Q: …otherwise, how would a country that went to war against infringement on human rights and freedom still engage in slavery after that for hundreds of years? This hypocrisy speaks to the considerable influence of personal values on national values
“We hold these truths to be sacred and undeniable; that all men are created equal and independent, that from that equal creation they derive rights inherent and inalienable, among which are the preservation of life, liberty, and the pursuit of happiness;…”
From this 1776 declaration of independence by the United States of America, one can easily deduce their national values to be Family (preservation of life), Freedom (liberty), and Comfort (pursuit of happiness), which still hold today. Even though I cannot quote where the United Kingdom’s national values are from, I can easily describe them in three words: Community, Conservatism, and Heritage based on perception.
Last week, I hinted at the importance of national and personal values, especially for identity and nation-building for our youth. So, eliciting values from our national document, I turned to our anthem, where I found the following: Freedom (a nation united in peaceful co-existence will surely be free); Success (to attain lofty heights); Service (to the fatherland, labour of past heroes and serving with heart and might), Honesty, Truth, Justice, and Unity.
Even though leaders try to state what their national values are or should be, people easily identify what indeed obtain based on experiences, encounters, and outlooks. Which means written or acclaimed values are not always the accurate representation of a national value; otherwise, how would a country that went to war against infringement on human rights and freedom still engage in slavery after that for hundreds of years? This hypocrisy speaks to the considerable influence of personal values on national values.
As crucial as national values are, they are often determined, shaped, or sometimes changed by collective personal values, making personal values the bedrock of national values just as perceived values often override even written ones. Suppose values are life attributes that aid quality of life. In that case, they can be a single or a combination of words such as Honesty, Perseverance, Well-being, or Humility/Love/Future Generations, as highlighted above.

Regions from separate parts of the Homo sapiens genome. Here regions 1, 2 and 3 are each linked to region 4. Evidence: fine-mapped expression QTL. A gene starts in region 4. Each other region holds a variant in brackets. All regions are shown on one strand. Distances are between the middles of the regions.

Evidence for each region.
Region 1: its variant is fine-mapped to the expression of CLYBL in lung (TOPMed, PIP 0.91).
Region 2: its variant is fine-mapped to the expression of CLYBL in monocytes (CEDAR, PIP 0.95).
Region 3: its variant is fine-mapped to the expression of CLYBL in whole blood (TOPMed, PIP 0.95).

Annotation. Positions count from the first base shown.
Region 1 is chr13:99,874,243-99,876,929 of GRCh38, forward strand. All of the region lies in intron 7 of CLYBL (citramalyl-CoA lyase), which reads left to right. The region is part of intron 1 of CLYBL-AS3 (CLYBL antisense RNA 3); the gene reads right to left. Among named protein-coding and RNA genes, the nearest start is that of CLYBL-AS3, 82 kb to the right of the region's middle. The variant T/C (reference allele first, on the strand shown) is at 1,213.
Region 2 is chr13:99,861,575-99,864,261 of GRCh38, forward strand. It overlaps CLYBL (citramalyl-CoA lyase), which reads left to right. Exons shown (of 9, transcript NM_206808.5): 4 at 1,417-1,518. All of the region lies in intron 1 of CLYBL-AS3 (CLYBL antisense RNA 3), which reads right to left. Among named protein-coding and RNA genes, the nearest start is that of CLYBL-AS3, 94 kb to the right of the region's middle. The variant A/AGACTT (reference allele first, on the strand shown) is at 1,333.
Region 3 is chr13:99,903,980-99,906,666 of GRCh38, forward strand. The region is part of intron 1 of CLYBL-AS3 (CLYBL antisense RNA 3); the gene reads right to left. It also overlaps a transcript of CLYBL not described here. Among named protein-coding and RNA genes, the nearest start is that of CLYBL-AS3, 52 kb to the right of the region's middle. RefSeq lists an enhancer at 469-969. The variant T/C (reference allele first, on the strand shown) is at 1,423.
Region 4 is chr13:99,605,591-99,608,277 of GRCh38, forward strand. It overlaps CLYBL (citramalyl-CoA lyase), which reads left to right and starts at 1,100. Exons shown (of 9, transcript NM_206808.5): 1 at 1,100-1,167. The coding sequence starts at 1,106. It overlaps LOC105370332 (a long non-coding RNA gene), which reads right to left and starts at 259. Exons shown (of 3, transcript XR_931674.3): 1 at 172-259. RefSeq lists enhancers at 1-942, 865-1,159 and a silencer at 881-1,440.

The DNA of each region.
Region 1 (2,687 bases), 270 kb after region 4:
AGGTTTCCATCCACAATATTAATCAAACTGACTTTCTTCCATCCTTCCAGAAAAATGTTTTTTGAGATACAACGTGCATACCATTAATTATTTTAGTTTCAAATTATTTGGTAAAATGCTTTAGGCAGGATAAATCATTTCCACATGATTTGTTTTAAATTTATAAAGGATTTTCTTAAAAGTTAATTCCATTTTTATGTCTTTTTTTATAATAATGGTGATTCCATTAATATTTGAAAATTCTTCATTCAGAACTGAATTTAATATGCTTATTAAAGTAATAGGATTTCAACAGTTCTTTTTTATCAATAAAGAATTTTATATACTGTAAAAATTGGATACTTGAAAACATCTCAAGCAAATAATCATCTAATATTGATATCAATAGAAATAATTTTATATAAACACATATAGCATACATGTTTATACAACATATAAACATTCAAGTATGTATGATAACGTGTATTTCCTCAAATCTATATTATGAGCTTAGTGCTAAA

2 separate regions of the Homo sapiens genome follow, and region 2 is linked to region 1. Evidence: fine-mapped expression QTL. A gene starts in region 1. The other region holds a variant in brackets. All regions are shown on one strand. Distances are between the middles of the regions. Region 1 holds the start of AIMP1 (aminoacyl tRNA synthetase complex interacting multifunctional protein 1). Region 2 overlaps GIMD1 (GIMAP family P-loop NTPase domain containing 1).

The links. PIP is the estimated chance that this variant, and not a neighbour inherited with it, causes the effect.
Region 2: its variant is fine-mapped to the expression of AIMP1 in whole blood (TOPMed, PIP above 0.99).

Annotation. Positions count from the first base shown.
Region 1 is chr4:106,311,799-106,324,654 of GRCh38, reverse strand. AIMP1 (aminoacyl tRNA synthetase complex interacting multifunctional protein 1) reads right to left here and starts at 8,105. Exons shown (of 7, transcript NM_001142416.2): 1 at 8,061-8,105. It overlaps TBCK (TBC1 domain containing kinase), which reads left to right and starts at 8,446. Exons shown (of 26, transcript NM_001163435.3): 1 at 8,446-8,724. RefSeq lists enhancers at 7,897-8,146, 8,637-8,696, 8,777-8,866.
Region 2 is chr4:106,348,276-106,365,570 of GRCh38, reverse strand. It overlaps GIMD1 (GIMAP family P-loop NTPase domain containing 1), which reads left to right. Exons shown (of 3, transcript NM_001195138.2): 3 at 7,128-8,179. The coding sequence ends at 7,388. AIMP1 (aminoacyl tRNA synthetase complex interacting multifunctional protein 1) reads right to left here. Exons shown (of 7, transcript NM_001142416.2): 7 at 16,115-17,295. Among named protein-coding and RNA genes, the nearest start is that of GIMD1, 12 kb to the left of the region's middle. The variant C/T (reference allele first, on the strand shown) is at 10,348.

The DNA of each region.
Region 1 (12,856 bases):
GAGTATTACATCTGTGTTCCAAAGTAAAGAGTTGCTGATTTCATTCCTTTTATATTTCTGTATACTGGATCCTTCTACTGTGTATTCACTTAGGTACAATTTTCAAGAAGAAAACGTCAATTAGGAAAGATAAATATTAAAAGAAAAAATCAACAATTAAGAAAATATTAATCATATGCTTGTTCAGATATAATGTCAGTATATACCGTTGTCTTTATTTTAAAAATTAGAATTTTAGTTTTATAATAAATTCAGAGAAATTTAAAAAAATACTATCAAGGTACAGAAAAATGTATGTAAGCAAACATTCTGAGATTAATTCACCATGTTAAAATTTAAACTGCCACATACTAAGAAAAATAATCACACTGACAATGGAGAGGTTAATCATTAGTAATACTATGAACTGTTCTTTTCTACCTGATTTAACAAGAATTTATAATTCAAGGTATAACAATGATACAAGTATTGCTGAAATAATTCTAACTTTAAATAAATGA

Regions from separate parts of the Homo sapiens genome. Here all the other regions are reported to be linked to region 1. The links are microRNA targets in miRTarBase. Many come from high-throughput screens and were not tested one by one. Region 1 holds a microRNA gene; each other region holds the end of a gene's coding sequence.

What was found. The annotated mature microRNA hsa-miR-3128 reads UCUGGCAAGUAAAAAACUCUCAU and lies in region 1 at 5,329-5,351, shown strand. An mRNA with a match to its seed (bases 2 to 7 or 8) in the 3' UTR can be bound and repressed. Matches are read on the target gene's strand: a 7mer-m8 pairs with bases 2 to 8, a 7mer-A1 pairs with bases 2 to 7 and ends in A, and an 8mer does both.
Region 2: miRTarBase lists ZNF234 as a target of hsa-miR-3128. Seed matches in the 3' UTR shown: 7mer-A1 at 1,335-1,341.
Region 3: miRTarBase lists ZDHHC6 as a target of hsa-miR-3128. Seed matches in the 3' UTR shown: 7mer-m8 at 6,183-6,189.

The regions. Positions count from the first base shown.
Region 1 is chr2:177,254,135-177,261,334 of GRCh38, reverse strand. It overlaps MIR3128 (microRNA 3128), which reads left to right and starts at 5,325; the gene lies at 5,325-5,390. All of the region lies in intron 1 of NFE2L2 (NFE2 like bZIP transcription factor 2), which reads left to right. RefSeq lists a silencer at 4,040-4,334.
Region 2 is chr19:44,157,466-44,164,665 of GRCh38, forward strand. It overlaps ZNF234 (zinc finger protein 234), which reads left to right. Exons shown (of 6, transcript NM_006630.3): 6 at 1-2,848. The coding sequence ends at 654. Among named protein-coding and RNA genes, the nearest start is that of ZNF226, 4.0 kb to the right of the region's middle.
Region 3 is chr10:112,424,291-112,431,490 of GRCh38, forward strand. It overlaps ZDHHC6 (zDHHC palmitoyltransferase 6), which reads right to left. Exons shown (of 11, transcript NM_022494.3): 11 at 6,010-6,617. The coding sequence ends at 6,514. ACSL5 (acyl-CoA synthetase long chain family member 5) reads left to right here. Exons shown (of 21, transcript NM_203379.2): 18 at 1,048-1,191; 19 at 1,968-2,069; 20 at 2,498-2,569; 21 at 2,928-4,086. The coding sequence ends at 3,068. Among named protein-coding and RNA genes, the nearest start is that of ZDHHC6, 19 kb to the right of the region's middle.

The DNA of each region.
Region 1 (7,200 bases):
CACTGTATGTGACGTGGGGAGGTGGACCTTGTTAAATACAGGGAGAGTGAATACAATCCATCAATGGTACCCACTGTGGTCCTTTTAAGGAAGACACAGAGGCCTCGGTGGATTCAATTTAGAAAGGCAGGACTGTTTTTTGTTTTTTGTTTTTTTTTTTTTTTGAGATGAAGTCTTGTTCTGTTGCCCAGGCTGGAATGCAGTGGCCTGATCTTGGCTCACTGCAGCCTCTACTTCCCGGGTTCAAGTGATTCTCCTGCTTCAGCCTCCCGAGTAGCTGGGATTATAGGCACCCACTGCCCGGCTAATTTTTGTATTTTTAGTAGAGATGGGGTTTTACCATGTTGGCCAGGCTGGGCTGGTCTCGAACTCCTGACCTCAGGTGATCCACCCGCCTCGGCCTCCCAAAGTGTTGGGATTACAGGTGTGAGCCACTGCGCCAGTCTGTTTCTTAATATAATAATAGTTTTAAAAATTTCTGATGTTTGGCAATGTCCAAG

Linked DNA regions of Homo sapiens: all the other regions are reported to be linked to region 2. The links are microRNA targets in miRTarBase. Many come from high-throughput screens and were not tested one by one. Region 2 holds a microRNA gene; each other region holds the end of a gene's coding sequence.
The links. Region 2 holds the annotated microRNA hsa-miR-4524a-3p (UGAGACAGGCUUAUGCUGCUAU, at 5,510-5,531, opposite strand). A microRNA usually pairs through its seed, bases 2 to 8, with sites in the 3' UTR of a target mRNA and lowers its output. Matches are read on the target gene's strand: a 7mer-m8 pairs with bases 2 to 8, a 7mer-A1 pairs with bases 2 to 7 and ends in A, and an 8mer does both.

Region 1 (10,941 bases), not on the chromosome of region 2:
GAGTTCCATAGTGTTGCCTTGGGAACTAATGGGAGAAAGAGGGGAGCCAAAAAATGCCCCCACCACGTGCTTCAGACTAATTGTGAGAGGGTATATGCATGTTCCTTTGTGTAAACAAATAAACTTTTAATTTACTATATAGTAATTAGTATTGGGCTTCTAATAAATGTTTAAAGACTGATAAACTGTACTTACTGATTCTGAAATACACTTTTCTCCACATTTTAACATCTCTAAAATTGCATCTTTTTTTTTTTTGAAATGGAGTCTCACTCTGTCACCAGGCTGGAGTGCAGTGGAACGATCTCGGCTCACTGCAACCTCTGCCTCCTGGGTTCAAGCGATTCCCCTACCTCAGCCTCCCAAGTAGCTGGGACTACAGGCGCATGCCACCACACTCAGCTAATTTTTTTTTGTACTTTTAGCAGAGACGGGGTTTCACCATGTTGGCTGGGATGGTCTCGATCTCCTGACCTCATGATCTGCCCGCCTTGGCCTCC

Value is not an end but a means to an end, therefor our ability to live these values to the fullest, even in adversity, needs to be appreciated the most. By so doing, we would have successfully aligned our values with our actions, simply what Spiritual Well-being is all about. Spiritual well-being, a dimension of wellness, serves as the first of the eight pillars that ensure balance in the human body, mind, and soul.
Having created the S-A-I-L Quadrant, a toolkit used in analyzing personal wellness status scores, I often start client’s assessment with “Do your values always align with your goals?” This question becomes necessary because whenever or wherever there is a compromise, we have managed to create an imbalance that often offsets us, no matter how strong we appear to be.
The ability to establish peace and harmony in life, develop typical relationships with values and actions, and draw comfort and support from one’s faith characterize our spiritual well-being, among others. Doing these sets us on the path of AUTHENTIC LIVING, the goal.
Ironically, most of us often hinder attaining this goal by desiring to please people at the detriment of our inner peace and harmony. Honoring one’s value is not as easy as discussed here, especially when it usually takes a lifetime of practice. However, would you rather have a lifetime not standing for something, thereby falling for anything or everything?
Our values act as a compass, providing guidance and direction to lead a good life. The impact is evident in how we feel whenever we honour our values. A burst of good feelings rushes through us, with the reverse being the case whenever we are conflicted. Whenever our values do not align with others, be it individuals or organizations, we often feel trapped, less productive, overwhelmed, frustrated, upset, or annoyed.
Identifying and understanding how our values are similar or different from those we live, work, or share public space with can help prevent identity crises that sometimes lead to depression. Also, the deliberate act of aligning similar values or finding common grounds with differing ones can help one become a strong leader through lessons learned on handling difficult situations or people.
So, the first step in the right direction is to pick at least three values that jump right at or fully describe you from the list below. Feel free to add more.
List of values
Accountability Environment Independence Recognition Curiosity Achievement Efficiency Initiative Reliability Power Adaptability Equality Integrity Resourcefulness Pride Adventure Ethics Intuition Respect Dignity Ambition Job security Responsibility Vision Perseverance Mutual respect Excellence Joy Risk-taking Humility Wisdom Charity Wealth Well-being Uniqueness Fairness Justice Safety Hard Work Inclusion Balance Faith Kindness Security Usefulness Beauty Family Knowledge Self-discipline Humor Being the best Financial Stability Leadership Self-expression Equity Belonging Learning Self-respect Creativity Truth Career Freedom Legacy Serenity Comfort Caring Friendship Leisure Service Collaboration Fun Love Simplicity Commitment Hope Loyalty Spirituality Community Generosity Making Impact Sportsmanship Compassion Giving back Nature Stewardship Competence Personal Fulfilment Openness Success Confidence Gratitude Optimism Teamwork Connection Growth Order Understanding Contentment Harmony Parenting Time Contribution Health Patience Tradition Cooperation Home Patriotism Travel Courage Honesty Peace Trust.
Olayinka, a health and wellness expert, writes from Lagos